Medium 9781475817478

Jsl Vol 8-N1

Views: 418
Ratings: (0)
The Journal of School Leadership is broadening the conversation about schools and leadership and is currently accepting manuscripts. We welcome manuscripts based on cutting-edge research from a wide variety of theoretical perspectives and methodological orientations. The editorial team is particularly interested in working with international authors, authors from traditionally marginalized populations, and in work that is relevant to practitioners around the world. Growing numbers of educators and professors look to the six bimonthly issues to: deal with problems directly related to contemporary school leadership practice teach courses on school leadership and policy use as a quality reference in writing articles about school leadership and improvement.

List price: $49.99

Remix
Remove
Annual Subscriptions (6/year) Subscribe Discounts for Institutions
 

4 Articles

Format Buy Remix

Faculty Loyalty: An Important but Neglected Concept in the Study of Schools

ePub

FRED REISS1, *
WAYNE K. HOY2

ABSTRACT: Faculty loyalty is conceptualized and operationalized as a multidimensional construct with at least four levels: loyalty to the district, loyalty to the principal, loyalty to colleagues, and loyalty to the association. This research probes organizational factors that facilitate the development of faculty loyalty in urban elementary schools. As expected, school properties that predict one aspect of loyalty are typically different from those that predict other aspects. Predicting loyalty to the association, however, remains elusive.

Organizational theorists have been studying loyalty for over a quarter century. Some studies emphasized important outcomes of loyalty, such as, organization performance (Steers, 1977), employee retention (Porter and Steers, 1973), attendance (Angle and Perry, 1981), and organizational adaptability (Angle and Perry, 1981; Morris and Sherman, 1981). Other analyses stressed the antecedents of loyalty, that is, the personal and organizational characteristics that contributed to employee loyalty (Buchanan, 1974; Hall and Schneider, 1972; Hrebiniak and Alutto, 1972; Kanter, 1977; Salancik, 1977; Sheldon, 1971). Unfortunately, little scholarly attention has been paid to either faculty loyalty in schools or loyalty as a multidimensional construct. In open systems such as schools, organizations must arouse and sustain employee loyalty at many levels, as well as contend for loyalty with external entities that directly or indirectly influence the enterprise. This research has three purposes: first, to conceptualize loyalty as a multidimensional construct; second, to operationalize the dimensions of loyalty; and third, to explore factors that predict each aspect of faculty loyalty in an urban setting.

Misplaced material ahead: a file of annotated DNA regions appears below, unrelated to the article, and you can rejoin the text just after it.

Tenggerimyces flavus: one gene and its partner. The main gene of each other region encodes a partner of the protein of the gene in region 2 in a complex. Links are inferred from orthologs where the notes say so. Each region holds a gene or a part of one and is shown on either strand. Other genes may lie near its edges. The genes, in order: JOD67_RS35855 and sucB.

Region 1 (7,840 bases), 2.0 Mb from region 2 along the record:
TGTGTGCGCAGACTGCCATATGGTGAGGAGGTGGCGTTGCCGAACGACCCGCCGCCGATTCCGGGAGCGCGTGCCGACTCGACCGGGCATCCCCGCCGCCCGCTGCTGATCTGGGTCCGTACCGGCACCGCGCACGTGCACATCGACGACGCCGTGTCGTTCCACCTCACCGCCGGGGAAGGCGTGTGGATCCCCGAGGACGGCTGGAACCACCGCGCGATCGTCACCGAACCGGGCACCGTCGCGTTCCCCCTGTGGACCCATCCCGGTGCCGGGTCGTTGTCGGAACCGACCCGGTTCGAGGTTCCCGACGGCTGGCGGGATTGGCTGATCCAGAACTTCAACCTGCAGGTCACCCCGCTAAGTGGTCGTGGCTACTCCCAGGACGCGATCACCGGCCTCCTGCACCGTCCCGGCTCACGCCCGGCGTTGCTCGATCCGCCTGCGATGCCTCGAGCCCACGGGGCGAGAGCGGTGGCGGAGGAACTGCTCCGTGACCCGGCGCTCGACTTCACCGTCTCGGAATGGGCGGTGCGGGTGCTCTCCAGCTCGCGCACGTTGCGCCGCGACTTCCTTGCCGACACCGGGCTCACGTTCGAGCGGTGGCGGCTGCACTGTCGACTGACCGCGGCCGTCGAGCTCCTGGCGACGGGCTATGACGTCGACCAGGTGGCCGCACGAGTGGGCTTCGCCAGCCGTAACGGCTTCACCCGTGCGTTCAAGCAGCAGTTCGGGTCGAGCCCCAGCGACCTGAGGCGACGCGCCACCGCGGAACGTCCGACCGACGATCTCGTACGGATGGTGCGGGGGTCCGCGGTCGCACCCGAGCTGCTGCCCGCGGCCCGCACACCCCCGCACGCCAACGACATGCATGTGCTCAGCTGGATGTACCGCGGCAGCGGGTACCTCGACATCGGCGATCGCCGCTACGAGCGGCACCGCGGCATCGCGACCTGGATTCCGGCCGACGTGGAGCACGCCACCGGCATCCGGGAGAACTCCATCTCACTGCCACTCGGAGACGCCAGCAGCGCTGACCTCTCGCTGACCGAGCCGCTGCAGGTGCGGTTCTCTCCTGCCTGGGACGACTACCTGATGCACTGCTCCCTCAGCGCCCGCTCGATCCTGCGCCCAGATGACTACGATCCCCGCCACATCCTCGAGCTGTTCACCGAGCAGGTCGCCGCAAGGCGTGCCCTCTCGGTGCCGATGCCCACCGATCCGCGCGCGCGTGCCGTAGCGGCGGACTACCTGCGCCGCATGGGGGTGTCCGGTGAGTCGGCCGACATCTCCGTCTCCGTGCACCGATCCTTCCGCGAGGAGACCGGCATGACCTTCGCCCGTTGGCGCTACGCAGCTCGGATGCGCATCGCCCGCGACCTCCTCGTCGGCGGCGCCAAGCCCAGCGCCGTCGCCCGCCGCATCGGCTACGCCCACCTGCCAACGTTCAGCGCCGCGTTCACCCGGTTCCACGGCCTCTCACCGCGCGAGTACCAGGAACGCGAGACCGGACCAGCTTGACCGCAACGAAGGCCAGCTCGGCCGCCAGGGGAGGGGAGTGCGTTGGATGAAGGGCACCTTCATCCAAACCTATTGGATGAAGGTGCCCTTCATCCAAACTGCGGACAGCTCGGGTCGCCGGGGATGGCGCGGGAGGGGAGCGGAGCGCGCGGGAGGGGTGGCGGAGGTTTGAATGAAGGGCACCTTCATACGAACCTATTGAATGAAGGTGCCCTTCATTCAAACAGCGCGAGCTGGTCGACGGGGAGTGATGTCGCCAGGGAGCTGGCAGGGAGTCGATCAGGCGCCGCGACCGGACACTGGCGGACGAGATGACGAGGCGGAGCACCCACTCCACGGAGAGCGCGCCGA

See All Chapters

Principals’ Perceptions of Their Approaches to Organizational Leadership: Revisiting Bolman and Deal

ePub

MIN B. BISTA1
NAFTALY S. GLASMAN2, *

ABSTRACT: The purpose of this article is to report on a study which examined perceptions of a stratified random sample of California school administrators with regard to their use of behavior strategies. The examination utilizes a four-approach framework developed by Bolman and Deal (1984), and nine specific managerial functions to extract a total of 36 possible sets of behavior strategies. Of all the nine functions the administrators perceived the human resource approach as most extensively used and the political approach as least extensive. Some individual functions showed rankings which were different from the overall approach ranking. The paper provides interpretations for the findings including comparisons to findings of other related studies. Implications for research and practice are derived at the end of the paper.